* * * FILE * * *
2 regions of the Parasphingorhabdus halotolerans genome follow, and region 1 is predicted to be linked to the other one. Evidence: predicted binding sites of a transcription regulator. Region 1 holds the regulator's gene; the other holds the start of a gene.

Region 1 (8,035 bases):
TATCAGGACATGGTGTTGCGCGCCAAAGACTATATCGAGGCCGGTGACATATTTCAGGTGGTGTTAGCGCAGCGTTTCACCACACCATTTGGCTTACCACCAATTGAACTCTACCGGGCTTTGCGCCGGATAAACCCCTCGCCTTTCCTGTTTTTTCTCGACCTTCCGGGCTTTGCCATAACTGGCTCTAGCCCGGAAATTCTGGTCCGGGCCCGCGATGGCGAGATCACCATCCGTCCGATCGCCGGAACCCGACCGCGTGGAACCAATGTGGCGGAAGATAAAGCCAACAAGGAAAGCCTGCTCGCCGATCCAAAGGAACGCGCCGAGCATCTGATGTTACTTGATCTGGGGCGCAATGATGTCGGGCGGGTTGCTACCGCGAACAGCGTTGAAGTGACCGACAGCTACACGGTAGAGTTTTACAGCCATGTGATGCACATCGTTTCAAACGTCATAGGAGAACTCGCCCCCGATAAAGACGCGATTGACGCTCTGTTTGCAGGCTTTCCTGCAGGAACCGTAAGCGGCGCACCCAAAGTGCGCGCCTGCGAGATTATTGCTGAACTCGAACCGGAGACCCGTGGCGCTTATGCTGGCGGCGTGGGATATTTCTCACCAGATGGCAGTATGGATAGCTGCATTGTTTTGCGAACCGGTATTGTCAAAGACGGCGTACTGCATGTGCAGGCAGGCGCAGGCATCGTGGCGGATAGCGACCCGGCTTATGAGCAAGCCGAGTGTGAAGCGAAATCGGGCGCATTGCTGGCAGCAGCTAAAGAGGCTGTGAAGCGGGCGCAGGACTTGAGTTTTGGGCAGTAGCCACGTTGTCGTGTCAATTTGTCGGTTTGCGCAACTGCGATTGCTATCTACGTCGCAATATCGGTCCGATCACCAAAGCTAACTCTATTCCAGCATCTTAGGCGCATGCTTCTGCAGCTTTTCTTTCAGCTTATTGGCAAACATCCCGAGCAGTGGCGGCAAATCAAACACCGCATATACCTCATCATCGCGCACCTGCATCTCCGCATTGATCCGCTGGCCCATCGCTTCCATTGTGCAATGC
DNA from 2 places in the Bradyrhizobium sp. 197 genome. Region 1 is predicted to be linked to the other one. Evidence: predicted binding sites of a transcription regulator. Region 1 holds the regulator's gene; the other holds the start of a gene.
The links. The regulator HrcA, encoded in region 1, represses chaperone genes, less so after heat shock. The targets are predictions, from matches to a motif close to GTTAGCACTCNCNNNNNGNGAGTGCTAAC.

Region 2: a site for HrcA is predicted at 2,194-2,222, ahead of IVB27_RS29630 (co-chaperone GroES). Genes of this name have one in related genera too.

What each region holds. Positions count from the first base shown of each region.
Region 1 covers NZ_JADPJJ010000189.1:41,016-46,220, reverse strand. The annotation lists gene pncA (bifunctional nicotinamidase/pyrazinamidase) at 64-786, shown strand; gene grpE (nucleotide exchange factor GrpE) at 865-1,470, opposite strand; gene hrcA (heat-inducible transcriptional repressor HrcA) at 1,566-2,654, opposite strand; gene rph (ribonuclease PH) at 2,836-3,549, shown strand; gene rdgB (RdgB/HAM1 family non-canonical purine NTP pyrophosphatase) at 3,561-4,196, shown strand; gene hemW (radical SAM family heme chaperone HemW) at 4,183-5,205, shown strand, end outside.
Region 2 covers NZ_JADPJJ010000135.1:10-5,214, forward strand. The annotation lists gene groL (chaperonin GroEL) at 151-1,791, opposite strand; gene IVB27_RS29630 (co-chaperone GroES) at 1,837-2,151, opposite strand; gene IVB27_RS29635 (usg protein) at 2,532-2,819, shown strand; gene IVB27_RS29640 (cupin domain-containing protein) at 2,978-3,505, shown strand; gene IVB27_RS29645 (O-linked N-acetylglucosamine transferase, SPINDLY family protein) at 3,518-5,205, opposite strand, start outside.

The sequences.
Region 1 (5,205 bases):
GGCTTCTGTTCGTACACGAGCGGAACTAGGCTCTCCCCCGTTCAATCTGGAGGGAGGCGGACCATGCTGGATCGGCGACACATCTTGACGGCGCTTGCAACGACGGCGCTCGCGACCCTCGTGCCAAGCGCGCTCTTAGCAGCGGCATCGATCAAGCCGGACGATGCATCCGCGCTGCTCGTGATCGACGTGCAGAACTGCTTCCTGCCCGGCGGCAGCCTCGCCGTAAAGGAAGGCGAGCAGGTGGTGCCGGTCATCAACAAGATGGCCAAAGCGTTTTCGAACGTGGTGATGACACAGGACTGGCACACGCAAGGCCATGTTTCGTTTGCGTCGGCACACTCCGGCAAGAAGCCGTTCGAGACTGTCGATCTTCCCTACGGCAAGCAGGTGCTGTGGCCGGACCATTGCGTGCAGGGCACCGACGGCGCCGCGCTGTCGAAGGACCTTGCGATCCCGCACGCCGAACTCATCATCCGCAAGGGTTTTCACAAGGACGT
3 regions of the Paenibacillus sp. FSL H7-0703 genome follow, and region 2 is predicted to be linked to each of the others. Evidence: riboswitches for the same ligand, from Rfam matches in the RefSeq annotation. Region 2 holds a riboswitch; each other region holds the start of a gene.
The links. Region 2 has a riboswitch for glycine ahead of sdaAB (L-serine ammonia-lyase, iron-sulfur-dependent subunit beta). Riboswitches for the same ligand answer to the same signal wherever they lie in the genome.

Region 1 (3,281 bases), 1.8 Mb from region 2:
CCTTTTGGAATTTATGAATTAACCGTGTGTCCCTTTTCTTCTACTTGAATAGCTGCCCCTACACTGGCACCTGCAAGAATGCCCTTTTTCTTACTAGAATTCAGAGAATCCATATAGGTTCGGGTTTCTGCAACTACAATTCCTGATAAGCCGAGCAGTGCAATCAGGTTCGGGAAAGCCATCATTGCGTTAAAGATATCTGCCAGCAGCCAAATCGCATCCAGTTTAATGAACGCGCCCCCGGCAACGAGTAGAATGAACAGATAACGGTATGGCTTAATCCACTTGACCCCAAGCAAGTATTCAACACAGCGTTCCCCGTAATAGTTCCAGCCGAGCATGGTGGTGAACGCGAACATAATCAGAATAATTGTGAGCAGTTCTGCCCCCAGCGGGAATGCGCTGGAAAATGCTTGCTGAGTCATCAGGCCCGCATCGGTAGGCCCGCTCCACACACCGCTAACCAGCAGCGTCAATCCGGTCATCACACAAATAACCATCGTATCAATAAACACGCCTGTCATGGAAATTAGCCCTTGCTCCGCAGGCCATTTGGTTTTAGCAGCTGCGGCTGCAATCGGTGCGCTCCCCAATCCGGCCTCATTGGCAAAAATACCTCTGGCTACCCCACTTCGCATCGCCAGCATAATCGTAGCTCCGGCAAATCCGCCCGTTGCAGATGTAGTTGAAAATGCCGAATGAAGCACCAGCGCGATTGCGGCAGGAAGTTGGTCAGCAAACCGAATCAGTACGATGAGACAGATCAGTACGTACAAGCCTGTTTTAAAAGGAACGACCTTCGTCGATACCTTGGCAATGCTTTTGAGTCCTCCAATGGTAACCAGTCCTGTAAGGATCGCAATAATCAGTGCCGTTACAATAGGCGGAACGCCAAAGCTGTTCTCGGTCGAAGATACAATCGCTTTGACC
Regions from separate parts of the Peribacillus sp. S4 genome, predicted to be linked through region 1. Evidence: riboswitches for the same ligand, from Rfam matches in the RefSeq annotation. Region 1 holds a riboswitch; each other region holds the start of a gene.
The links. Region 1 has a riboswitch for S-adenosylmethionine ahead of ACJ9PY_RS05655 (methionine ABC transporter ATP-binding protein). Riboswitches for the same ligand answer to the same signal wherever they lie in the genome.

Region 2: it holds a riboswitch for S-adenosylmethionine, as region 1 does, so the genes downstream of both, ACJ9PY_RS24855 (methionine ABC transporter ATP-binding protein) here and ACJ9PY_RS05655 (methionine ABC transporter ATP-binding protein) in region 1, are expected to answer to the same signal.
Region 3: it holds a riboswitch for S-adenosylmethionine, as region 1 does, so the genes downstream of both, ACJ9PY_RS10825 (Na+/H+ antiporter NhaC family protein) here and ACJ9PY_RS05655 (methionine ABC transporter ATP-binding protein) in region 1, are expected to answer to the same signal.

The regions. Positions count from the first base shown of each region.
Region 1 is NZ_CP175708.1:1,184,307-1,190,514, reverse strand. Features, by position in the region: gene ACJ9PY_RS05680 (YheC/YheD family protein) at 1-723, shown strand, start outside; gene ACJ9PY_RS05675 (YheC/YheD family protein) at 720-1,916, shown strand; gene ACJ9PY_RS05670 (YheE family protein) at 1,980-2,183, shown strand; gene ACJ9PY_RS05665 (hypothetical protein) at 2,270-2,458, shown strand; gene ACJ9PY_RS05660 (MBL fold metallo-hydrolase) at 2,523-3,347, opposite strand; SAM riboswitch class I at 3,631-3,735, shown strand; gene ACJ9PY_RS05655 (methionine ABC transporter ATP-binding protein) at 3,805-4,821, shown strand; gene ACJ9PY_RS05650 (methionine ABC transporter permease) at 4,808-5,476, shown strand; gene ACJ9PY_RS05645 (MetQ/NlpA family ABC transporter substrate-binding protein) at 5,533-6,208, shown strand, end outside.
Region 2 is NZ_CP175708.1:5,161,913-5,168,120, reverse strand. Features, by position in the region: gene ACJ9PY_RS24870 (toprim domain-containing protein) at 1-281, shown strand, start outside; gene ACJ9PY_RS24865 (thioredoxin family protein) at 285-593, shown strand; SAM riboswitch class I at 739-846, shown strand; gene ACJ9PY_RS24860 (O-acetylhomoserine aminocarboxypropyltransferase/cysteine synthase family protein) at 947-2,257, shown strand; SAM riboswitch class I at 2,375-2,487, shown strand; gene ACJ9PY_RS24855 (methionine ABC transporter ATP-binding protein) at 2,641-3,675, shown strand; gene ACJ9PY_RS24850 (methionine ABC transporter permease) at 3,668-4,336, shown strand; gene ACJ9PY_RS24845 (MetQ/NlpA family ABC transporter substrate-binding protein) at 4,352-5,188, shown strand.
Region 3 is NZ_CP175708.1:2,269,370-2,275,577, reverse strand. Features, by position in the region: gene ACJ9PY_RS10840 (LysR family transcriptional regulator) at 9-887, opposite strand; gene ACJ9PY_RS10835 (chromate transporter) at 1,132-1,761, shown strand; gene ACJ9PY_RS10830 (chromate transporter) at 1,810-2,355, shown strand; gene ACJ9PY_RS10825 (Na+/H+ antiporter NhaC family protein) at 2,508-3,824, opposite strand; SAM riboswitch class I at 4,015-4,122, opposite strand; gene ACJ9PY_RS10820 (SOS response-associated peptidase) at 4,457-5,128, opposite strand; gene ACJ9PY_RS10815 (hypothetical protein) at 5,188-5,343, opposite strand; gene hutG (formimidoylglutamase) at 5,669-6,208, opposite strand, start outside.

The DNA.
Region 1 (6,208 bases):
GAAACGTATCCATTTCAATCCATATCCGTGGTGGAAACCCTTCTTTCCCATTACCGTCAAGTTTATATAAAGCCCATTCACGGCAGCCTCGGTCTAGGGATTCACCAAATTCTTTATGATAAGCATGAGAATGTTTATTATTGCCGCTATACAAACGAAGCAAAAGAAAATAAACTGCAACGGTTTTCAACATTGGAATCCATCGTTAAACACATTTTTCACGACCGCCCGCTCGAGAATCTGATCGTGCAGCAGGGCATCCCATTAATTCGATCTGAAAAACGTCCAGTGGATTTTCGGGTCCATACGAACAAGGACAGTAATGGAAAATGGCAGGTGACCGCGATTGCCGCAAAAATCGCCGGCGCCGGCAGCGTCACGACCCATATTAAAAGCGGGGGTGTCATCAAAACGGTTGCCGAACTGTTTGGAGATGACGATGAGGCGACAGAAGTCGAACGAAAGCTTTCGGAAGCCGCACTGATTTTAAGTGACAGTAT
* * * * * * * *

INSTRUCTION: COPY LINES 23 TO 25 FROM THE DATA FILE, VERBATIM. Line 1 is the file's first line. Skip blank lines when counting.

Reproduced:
Region 2 is NZ_CP175708.1:5,161,913-5,168,120, reverse strand. Features, by position in the region: gene ACJ9PY_RS24870 (toprim domain-containing protein) at 1-281, shown strand, start outside; gene ACJ9PY_RS24865 (thioredoxin family protein) at 285-593, shown strand; SAM riboswitch class I at 739-846, shown strand; gene ACJ9PY_RS24860 (O-acetylhomoserine aminocarboxypropyltransferase/cysteine synthase family protein) at 947-2,257, shown strand; SAM riboswitch class I at 2,375-2,487, shown strand; gene ACJ9PY_RS24855 (methionine ABC transporter ATP-binding protein) at 2,641-3,675, shown strand; gene ACJ9PY_RS24850 (methionine ABC transporter permease) at 3,668-4,336, shown strand; gene ACJ9PY_RS24845 (MetQ/NlpA family ABC transporter substrate-binding protein) at 4,352-5,188, shown strand.
Region 3 is NZ_CP175708.1:2,269,370-2,275,577, reverse strand. Features, by position in the region: gene ACJ9PY_RS10840 (LysR family transcriptional regulator) at 9-887, opposite strand; gene ACJ9PY_RS10835 (chromate transporter) at 1,132-1,761, shown strand; gene ACJ9PY_RS10830 (chromate transporter) at 1,810-2,355, shown strand; gene ACJ9PY_RS10825 (Na+/H+ antiporter NhaC family protein) at 2,508-3,824, opposite strand; SAM riboswitch class I at 4,015-4,122, opposite strand; gene ACJ9PY_RS10820 (SOS response-associated peptidase) at 4,457-5,128, opposite strand; gene ACJ9PY_RS10815 (hypothetical protein) at 5,188-5,343, opposite strand; gene hutG (formimidoylglutamase) at 5,669-6,208, opposite strand, start outside.

The DNA.